While many engineering schools and specifically biomedical engineering departments offer summer research experiences whereby students can gain exposure to engineering approaches to medicine, there is no program focused on pediatric diseases. As our ability to detect and treat pediatric congenital and acquired diseases improves, so do opportunities to better manage, treat, and cure these diseases. While exciting, this is an area in need of multidisciplinary research across several disciplines. Emory, Georgia Tech and Children's Healthcare of Atlanta have formed a partnership with this as the sole purpose. The Centers for Pediatric Nanomedicine and Pediatric Innovation are focused on applying engineering principles to addressing pediatric diseases. This program is well supported by all 3 institutes, has maturing projects that are nearing independent funding, and truly extends from Bench-to-Bassinet. While there is much excitement, there is also great opportunity. The next step is to help train the next generation of scientists that can carry this innovative discipline forward. We propose to create a 10-week summer program for 10 undergraduate students to perform interdisciplinary research focused on pediatric nanomedicine. We will integrate with the existing Emory SURE program, reach out to local (and national) universities serving underrepresented minorities, and use the well-developed infrastructure to not only train the students scientifically, but to also help them understand clinical needs, ethics in research and medicine, and career development opportunities.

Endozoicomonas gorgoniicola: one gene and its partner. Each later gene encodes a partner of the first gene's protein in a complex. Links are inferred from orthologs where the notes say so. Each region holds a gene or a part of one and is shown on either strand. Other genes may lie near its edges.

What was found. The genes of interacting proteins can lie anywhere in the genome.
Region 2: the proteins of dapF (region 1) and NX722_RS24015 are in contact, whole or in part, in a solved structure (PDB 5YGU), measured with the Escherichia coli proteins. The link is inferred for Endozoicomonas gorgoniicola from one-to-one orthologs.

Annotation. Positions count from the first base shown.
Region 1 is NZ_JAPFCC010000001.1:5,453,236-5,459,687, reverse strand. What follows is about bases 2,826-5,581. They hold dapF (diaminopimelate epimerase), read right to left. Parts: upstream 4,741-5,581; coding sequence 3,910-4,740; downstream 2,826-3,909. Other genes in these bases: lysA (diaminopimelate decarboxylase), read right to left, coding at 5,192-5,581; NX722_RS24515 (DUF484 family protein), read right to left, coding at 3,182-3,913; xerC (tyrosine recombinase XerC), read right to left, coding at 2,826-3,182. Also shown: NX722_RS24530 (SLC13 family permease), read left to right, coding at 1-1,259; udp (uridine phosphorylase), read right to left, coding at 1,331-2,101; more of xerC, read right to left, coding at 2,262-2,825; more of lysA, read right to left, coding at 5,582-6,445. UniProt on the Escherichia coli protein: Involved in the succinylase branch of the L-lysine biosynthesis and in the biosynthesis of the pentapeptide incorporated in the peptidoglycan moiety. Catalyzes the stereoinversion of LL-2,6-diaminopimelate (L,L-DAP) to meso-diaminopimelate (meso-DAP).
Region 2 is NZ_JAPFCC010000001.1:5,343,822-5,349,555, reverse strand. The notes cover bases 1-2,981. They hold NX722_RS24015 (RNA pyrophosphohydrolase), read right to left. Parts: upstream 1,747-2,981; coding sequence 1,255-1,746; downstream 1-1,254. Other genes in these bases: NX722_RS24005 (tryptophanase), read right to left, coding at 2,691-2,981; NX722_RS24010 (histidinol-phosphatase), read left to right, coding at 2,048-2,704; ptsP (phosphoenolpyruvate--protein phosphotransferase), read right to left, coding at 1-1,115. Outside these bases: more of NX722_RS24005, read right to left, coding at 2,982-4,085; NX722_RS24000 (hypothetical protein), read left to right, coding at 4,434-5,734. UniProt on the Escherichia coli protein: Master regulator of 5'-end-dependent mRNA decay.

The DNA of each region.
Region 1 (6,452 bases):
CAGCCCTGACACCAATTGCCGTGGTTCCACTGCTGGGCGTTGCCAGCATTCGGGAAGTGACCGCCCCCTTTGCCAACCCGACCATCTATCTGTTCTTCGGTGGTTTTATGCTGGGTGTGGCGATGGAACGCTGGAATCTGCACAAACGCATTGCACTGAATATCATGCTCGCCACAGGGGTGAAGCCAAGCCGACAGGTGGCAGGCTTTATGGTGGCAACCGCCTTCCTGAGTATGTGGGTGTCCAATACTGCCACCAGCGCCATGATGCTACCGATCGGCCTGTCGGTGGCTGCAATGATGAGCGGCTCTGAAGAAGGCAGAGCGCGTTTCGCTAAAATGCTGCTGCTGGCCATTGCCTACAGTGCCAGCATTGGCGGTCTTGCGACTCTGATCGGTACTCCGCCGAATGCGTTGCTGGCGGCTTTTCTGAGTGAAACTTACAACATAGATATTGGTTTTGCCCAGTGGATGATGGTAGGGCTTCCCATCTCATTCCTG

Despite the great need in engineered therapies for the pediatric population, little has been done to merge the areas of Biomedical Engineering and Pediatric Medicine to find solutions to childhood diseases. We have created Center for Pediatric Nanomedicine to enhance existing collaborations between these programs, but lack of exposure to this field could limit its progression. This proposal seeks to train the next generation of scientists, clinicians, and physician/scientists in engineering and nanomedicine approaches to treating pediatric diseases.